The National Science Foundation (NSF) and the U.S. Department of Energy (DOE) have both announced new funding awards for quantum-related research in conjunction with a White House Summit on Advancing American Leadership in Quantum Information Science, held on Monday, September 24. The White House also released a strategic overview for quantum information science on Monday, stating that "the United States will create a visible, systematic, national approach to quantum information research and development, organized under a single brand."
The DOE is awarding $218 million in funding for 85 research groups whose work covers a range of topics from quantum computers and quantum materials to probing the ways in which quantum computers and information processing can provide insight into cosmic phenomena such as dark matter and black holes.
Three of the awarded programs will be led by Caltech:
- "Quantum Communication Channels for Fundamental Physics," led by Maria Spiropulu, Caltech's Shang-Yi Ch'en Professor of Physics and administered within the DOE's Office of High Energy Physics. Harvard University is also participating.
- "Quantum Machine Learning and Quantum Computation Frameworks for High Energy Physics," also led by Spiropulu and administered within the DOE's Office of High Energy Physics. Other participating universities include the Massachusetts Institute of Technology and the University of Southern California.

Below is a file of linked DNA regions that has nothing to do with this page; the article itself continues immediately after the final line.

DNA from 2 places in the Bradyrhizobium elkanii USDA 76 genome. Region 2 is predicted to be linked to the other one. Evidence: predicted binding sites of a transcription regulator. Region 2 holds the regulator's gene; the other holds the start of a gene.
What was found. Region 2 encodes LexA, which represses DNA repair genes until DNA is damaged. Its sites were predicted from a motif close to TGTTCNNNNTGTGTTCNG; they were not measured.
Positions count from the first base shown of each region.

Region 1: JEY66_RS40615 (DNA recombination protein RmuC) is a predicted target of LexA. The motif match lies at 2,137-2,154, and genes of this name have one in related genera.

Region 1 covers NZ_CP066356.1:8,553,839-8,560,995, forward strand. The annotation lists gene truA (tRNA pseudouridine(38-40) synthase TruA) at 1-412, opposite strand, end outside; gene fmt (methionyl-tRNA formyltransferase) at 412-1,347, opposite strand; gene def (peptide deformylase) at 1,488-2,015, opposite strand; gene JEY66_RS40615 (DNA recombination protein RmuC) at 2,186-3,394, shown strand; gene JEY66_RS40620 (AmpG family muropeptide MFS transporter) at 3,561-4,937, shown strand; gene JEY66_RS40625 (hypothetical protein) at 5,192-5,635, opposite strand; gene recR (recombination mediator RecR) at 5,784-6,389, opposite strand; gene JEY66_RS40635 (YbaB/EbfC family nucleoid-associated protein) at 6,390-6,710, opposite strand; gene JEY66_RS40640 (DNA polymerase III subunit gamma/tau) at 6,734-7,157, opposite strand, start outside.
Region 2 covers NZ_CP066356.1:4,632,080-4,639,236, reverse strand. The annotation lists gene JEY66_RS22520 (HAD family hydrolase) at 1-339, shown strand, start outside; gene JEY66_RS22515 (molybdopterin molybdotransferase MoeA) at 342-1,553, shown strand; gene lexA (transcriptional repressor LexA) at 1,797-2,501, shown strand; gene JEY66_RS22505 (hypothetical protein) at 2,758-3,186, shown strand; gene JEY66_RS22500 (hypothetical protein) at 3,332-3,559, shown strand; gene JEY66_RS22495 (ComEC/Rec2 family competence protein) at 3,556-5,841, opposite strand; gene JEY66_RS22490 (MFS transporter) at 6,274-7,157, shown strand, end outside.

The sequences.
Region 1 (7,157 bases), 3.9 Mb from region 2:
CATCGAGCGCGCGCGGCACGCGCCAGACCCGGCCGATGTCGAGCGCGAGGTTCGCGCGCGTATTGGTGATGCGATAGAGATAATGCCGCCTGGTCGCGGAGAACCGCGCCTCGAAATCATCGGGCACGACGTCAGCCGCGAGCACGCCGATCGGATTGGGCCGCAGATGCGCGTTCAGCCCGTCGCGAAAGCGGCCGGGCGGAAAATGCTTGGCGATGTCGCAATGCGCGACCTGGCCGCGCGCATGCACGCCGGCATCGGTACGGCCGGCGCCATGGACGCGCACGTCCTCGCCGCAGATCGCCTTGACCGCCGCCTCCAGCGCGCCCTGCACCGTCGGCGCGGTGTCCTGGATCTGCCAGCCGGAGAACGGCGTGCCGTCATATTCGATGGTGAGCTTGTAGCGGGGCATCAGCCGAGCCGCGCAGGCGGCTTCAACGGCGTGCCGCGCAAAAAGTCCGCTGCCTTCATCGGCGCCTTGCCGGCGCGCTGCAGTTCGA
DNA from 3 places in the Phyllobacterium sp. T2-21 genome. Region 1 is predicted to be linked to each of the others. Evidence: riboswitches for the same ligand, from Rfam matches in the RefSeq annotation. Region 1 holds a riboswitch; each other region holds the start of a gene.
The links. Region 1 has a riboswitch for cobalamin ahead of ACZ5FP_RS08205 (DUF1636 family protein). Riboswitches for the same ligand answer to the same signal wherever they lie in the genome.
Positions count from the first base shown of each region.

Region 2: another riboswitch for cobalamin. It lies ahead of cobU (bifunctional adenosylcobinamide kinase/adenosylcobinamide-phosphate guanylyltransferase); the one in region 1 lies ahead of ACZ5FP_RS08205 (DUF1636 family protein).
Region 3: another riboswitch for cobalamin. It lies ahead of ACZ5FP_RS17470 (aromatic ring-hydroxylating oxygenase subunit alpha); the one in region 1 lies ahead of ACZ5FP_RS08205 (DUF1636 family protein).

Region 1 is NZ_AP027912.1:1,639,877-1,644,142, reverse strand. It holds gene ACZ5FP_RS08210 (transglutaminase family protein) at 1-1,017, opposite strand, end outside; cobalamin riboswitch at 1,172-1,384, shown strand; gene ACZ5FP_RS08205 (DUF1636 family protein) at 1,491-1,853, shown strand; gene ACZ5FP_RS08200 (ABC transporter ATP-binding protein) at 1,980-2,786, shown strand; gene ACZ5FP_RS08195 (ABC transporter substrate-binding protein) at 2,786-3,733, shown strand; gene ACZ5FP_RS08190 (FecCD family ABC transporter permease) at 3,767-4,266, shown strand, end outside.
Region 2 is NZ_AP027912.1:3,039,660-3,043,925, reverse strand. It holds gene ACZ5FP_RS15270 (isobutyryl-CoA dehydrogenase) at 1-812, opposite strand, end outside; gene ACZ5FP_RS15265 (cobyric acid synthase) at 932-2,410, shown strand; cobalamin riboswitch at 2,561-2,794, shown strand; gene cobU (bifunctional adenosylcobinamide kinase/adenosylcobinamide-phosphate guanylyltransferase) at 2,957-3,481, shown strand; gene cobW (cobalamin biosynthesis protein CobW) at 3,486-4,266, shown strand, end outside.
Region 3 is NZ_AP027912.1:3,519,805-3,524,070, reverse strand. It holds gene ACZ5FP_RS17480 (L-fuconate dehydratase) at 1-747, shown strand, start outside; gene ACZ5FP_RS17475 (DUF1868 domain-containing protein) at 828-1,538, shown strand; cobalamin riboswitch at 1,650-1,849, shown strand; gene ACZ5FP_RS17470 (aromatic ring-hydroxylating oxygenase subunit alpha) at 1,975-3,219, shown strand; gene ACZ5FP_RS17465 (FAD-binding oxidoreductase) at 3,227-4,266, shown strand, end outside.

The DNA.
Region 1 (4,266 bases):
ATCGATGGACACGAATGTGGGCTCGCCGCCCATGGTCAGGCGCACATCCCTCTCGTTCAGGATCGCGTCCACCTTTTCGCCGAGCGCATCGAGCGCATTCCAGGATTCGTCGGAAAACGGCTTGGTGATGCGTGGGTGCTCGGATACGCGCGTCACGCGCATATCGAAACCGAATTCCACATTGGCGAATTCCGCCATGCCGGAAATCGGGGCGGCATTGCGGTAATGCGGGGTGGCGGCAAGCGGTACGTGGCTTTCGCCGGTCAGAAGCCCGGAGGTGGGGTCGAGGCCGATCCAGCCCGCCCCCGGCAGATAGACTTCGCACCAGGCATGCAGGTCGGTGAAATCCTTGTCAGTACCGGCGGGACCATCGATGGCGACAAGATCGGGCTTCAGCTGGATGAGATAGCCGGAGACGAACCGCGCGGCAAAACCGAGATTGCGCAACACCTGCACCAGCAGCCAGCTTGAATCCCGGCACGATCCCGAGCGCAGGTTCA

- "Quantum States in Layered Heterostructures Controlled by Electrostatic Fields and Strain," led by Stevan Nadj-Perge, assistant professor of applied physics and materials science and administered within the DOE's Basic Energy Sciences division.
Another program, "Using quantum information science to aid particle physics theory work," will include John Preskill, Richard P. Feynman Professor of Theoretical Physics at Caltech, as a co-principal investigator and is led by Marcela Carena of the Fermi National Accelerator Laboratory. Other participating institutions are the University of Chicago and the University of Washington.
The NSF is awarding $31 million for fundamental quantum research on topics that include secure quantum communications, quantum computing, and training the next generation of quantum scientists. One of these awards, belonging to NSF's Research Advanced by Interdisciplinary Science and Engineering (RAISE)-Transformational Advances in Quantum Systems (TAQS) effort, is led by Caltech. The program, "Quantum simulation of materials and molecules using quantum computation,"is led by Fernando Brandao, Caltech's Bren Professor of Theoretical Physics, with co-principal investigators Garnet Chan, Caltech Bren Professor of Chemistry; Austin Minnich, Caltech professor of mechanical engineering and applied physics; and Edgar Solomonik, assistant professor of computer science at the University of Illinois at Urbana-Champaign.
"The quantum revolution is about expanding the definition of what's possible for the technology of tomorrow," said NSF director and Caltech alumnus France Córdova (PhD '79), in announcing the awards. "NSF-supported researchers are working to deepen our understanding of quantum mechanics and apply that knowledge to create world-changing applications. These new investments will position the U.S. to be a global leader in quantum research and development and help train the next generation of quantum researchers."